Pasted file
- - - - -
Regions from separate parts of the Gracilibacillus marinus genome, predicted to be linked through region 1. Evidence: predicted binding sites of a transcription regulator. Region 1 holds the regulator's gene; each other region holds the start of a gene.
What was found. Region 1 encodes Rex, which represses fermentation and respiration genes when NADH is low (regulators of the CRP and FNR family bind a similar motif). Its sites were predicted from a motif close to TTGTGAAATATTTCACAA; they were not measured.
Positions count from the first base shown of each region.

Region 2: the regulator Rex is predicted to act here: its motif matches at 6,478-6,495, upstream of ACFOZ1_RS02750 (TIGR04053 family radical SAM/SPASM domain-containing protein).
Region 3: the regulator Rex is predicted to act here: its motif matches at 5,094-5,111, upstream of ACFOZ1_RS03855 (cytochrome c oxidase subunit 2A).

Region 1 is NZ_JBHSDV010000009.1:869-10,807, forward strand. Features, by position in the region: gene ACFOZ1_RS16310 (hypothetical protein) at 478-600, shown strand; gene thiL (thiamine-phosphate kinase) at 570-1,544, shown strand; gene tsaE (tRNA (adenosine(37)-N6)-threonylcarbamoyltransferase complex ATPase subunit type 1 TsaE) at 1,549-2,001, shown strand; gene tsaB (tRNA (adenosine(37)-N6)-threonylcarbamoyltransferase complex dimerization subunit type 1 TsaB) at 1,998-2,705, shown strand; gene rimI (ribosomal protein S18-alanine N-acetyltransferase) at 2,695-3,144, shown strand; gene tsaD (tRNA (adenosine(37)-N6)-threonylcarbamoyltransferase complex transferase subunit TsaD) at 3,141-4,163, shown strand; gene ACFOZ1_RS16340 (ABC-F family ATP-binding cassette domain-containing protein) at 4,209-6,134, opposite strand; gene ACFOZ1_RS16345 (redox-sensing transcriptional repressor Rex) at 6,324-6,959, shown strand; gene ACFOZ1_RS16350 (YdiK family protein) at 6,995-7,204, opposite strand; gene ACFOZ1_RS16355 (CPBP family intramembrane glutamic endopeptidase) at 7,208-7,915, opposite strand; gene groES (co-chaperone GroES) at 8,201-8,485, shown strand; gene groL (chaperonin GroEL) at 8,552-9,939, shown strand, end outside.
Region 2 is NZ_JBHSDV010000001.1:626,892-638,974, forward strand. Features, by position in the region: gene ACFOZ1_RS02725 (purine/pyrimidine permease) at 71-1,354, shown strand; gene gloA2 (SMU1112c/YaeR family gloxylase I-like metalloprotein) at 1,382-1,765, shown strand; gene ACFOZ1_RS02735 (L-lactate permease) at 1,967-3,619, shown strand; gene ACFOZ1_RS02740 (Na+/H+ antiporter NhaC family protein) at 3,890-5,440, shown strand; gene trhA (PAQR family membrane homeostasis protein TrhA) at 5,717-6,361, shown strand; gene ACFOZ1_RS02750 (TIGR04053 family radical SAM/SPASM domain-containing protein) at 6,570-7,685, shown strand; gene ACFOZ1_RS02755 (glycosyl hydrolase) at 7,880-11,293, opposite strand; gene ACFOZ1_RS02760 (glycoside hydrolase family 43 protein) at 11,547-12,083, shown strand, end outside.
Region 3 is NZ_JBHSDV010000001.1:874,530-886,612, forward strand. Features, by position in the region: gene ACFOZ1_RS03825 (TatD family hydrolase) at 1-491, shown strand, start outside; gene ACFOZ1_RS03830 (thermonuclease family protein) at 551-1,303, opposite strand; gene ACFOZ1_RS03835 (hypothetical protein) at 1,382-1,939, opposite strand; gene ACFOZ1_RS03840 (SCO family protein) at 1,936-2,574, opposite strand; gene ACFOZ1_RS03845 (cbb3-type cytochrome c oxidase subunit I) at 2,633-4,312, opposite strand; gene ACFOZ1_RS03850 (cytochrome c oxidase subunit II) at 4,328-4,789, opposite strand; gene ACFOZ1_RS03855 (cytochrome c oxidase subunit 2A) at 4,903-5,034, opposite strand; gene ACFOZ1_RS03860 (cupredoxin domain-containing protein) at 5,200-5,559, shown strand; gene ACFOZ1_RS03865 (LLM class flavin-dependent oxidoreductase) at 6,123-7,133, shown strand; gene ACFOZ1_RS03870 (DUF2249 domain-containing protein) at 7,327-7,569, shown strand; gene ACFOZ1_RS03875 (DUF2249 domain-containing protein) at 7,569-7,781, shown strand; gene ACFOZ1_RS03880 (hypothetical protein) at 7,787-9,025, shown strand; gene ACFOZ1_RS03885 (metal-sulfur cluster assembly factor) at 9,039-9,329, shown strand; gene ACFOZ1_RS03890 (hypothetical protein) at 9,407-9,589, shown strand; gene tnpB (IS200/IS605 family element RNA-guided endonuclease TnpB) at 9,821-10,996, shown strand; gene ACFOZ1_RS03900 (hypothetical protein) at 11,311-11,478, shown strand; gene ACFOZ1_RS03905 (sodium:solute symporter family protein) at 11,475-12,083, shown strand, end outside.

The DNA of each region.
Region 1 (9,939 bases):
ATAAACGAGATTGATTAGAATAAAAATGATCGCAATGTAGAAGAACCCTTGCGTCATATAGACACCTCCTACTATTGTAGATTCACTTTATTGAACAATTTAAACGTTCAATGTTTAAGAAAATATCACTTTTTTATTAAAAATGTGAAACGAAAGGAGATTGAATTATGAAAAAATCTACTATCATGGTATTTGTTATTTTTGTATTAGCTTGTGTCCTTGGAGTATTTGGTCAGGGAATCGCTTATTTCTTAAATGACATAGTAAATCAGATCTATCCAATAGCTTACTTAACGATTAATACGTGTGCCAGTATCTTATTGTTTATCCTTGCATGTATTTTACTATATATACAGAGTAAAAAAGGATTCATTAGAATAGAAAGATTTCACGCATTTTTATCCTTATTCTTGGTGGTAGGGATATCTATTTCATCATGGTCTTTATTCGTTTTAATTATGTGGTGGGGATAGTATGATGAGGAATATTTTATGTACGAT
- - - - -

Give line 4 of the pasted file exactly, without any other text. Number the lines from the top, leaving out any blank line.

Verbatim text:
Region 2: the regulator Rex is predicted to act here: its motif matches at 6,478-6,495, upstream of ACFOZ1_RS02750 (TIGR04053 family radical SAM/SPASM domain-containing protein).